The spa also offers a range of massages, hair, nail, waxing and facial treatments with reservations and extra cost, but the basic package is blissful enough.

A couple of observations from the first full day – even though we’re in a contained city of nearly 7,000 people, many of whom are inebriated, the living quarters are entirely quiet. The way the ship is designed segregates the rooms from the common areas, so that a huge party could be going on and one can sleep in total peace.

Likewise, even though there are people everywhere, there’s never a feeling of mass humanity, aside from the multitudes poolside or in the Garden Café. There are plenty of sparsely populated sites on deck with lounge chairs and Jacuzzis nearby, aside from the premium spots like the Vibe or the spa.

And if you really want some solitude, all you need to do is retreat to your private balcony with a glass of wine and a good book.

DAY 3 Just when you’re beginning to think that after 36 hours at sea you may never see land again, jah mon, it’s Jamaica.

Getting 5,000 passengers off the ship and back on again eight hours later is a marvel of precision efficiency, with staggered exits, pre-signups for land excursions and supreme organization.

Among the choices, with costs ranging from $69 to $159, are approximately one-hour drives on buses to Dolphin Cove and Dunn’s River Falls, river tubing safari, Bobsled Jamaica, horseback riding, or instead of spending the extra money, simply staying in the quaint village or even staying on board and enjoying the virtually empty ship.

While touristy and crowded, both Dunn’s River Falls and Dolphin Cove are worthwhile destinations, especially if you have children on hand. Even a slight mixup of not being told to wear a bathing suit and water shoes to climb the giant waterfall doesn’t douse the spirits, although some jaded Israelis think it was just an attempt by our bus guide to make some towel and water shoes sales at his buddy’s kiosk.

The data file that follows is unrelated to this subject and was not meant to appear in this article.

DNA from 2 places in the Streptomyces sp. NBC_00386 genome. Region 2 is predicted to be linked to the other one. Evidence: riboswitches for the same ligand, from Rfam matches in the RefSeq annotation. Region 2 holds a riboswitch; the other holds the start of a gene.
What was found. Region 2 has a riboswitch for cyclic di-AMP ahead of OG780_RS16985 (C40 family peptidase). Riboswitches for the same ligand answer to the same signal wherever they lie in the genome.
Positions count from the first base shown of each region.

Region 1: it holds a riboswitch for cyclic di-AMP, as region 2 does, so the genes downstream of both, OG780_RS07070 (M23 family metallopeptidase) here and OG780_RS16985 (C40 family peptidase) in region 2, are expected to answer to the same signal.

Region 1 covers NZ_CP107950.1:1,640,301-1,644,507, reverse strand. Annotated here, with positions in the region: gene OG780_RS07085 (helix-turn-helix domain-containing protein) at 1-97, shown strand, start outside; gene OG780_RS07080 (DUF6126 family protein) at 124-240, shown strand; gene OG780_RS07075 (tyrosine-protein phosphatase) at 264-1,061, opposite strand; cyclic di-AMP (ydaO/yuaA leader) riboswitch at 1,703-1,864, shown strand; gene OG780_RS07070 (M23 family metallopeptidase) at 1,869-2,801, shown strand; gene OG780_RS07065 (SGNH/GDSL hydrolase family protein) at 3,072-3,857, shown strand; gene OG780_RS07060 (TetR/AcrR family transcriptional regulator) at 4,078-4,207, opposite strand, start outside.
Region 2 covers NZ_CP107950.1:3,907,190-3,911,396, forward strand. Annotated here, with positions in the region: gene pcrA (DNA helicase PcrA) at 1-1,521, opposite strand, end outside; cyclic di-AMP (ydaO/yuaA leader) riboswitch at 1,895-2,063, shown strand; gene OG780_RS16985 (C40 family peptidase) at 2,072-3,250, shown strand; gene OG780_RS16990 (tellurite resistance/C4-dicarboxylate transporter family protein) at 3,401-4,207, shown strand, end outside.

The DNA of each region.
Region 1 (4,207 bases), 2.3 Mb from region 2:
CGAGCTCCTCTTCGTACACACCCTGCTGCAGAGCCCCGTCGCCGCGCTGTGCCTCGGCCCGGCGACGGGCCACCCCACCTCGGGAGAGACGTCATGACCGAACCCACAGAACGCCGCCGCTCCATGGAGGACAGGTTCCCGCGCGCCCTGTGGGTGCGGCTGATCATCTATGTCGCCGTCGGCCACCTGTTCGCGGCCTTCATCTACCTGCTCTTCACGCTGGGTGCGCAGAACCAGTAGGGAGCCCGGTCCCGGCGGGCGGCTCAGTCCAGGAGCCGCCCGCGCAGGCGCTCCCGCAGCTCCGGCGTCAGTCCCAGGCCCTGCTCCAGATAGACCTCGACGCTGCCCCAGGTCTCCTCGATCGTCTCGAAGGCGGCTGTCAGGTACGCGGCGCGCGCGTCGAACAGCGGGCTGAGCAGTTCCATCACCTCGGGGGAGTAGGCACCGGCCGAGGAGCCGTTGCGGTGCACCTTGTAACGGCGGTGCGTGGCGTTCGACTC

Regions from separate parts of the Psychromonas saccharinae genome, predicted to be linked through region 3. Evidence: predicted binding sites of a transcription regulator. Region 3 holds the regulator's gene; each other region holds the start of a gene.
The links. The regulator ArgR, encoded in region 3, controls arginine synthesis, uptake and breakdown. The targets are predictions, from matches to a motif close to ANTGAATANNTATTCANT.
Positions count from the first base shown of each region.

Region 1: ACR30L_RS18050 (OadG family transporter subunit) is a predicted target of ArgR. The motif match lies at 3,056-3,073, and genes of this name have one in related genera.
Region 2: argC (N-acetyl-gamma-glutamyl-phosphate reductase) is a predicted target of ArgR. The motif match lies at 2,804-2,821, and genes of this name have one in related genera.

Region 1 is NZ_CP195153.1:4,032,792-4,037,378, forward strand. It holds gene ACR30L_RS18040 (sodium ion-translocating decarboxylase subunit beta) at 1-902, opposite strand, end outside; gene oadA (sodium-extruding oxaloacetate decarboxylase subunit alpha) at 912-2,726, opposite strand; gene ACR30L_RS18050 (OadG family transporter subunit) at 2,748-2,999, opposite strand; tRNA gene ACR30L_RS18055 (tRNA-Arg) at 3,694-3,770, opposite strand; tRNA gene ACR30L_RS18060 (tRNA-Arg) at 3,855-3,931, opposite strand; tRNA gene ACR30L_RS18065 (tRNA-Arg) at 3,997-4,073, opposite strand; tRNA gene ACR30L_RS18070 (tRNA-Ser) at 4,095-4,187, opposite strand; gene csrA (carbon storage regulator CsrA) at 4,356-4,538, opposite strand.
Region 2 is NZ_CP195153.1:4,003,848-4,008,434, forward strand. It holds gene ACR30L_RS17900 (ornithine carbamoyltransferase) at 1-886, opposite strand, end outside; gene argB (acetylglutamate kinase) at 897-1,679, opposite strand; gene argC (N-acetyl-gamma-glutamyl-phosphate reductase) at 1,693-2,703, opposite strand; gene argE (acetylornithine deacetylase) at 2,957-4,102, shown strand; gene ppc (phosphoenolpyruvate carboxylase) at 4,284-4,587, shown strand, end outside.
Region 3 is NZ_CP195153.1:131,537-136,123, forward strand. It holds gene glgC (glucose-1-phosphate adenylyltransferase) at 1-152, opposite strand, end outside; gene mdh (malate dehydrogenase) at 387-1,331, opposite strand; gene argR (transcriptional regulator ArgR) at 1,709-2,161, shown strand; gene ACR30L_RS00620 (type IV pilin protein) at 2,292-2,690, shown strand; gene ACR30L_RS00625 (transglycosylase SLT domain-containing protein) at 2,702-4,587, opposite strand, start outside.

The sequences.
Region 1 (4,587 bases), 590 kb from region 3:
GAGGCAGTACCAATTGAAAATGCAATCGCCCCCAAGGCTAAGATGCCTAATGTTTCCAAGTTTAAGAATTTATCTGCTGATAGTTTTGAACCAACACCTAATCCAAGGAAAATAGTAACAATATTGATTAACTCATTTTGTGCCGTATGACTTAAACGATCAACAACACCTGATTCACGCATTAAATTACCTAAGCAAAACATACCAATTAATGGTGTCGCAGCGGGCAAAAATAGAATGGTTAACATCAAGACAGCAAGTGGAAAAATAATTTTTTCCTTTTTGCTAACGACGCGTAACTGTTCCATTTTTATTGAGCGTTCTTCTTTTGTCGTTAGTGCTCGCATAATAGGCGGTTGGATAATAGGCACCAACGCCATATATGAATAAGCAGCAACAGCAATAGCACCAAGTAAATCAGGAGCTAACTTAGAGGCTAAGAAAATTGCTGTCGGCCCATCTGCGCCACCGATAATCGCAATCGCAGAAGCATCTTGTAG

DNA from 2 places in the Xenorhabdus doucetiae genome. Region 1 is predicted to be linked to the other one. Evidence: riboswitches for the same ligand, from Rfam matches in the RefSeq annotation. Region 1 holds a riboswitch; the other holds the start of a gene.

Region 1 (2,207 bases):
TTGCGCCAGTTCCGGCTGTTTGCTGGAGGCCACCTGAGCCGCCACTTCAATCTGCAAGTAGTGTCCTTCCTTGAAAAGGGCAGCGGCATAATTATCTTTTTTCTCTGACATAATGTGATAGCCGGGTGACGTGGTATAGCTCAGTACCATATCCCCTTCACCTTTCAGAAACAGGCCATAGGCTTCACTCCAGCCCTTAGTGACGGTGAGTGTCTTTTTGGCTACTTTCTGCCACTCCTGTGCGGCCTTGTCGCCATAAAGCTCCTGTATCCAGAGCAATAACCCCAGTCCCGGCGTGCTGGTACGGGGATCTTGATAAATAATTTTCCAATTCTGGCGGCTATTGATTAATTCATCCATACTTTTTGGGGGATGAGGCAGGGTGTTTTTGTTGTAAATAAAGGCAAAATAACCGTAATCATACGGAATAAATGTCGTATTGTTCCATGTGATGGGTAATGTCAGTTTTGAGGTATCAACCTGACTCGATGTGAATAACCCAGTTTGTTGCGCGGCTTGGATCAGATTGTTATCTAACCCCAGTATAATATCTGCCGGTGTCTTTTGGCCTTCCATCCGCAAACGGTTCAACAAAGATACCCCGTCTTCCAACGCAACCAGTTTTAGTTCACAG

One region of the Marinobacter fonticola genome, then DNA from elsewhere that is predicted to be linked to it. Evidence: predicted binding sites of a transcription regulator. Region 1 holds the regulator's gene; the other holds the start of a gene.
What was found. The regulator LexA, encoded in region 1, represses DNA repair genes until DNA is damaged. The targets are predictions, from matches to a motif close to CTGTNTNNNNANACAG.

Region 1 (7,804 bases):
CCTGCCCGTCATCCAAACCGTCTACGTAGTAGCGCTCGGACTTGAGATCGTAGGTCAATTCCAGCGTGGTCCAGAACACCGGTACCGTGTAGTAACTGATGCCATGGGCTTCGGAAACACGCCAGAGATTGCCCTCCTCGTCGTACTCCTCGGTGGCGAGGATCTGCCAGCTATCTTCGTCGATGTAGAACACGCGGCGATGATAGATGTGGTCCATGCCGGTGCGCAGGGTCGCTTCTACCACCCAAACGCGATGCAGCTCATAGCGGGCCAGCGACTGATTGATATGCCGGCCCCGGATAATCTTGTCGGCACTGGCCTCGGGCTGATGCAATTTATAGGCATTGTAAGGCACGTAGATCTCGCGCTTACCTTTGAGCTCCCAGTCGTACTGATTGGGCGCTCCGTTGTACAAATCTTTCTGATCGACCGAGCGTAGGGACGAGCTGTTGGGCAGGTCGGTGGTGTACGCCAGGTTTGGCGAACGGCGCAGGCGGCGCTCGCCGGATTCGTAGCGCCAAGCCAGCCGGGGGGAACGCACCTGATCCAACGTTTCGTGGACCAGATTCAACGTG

Arriving back at the ship near sunset, there is time for a quick drink then straight to the theater for the musical The Brat Pack. An extravaganza combining the iconic teen movies of the ’80s like The Breakfast Club and Pretty in Pink, the show is a 90-minute burst of kitschy energy, with the Los Angeles-based young troupe For the Record and a crack live band doing their best to make Simple Minds and other British new wave relics hip again.

A late-night dinner of Dover sole at the French specialty restaurant Le Bistro provides a belt-loosening peak to the day. Like each night, upon returning to the stateroom, there 9s a pamphlet on the bed with the next day’s activities on board and on land neatly typed out.

DAY 4 Today’s guest port is the Grand Cayman islands, with one quest for the group – soak in the Caribbean sun and swim in its vividly green water. Taxis are waiting to take tourists to the nearby Seven Mile Beach at $4 per head. The beach and water are sublime, as is a leisurely five-kilometer walk back to ship along the coastline.

Mingling at a lounge before another standout dinner, I unexpectedly walk into Brian and Susan, friends from Jerusalem. They have booked the cruise on the advice of their daughter who sailed last year and expressed total satisfaction at their choice. We make a date to meet for breakfast the following morning. You never know who you’re going to run into.

DAY 5 Another day, another country – this time in the Yucatan Peninsula Mexican resort town of Costa Maya.

The village itself looks inviting, but we journey an hour or so to explore the Chacchoben Mayan ruins.

Other options include a salsa cooking class on the beach or a visit to the Mayan Kingdom Water Park.

Although impressive, the five hours devoted to Chacchoben might have been better spent roaming the shops and nooks of Costa Maya, but in any case, by 5:30 p.m. we are back at our home base sipping on a mojito.

In general, these day excursions give you a taste of the country you’re moored at and enable you to get off the ship for a few hours, but anyone wanting a vacation that spends time in foreign countries might feel like they got the appetizer without a main course.

For dinner, we are hosted by the ship’s chiseled Swedish captain Niklas Persson – whose handshake you could put your trust in. Even the usually cynical Israelis, especially the women, enthusiastically line up to have their photo taken with him.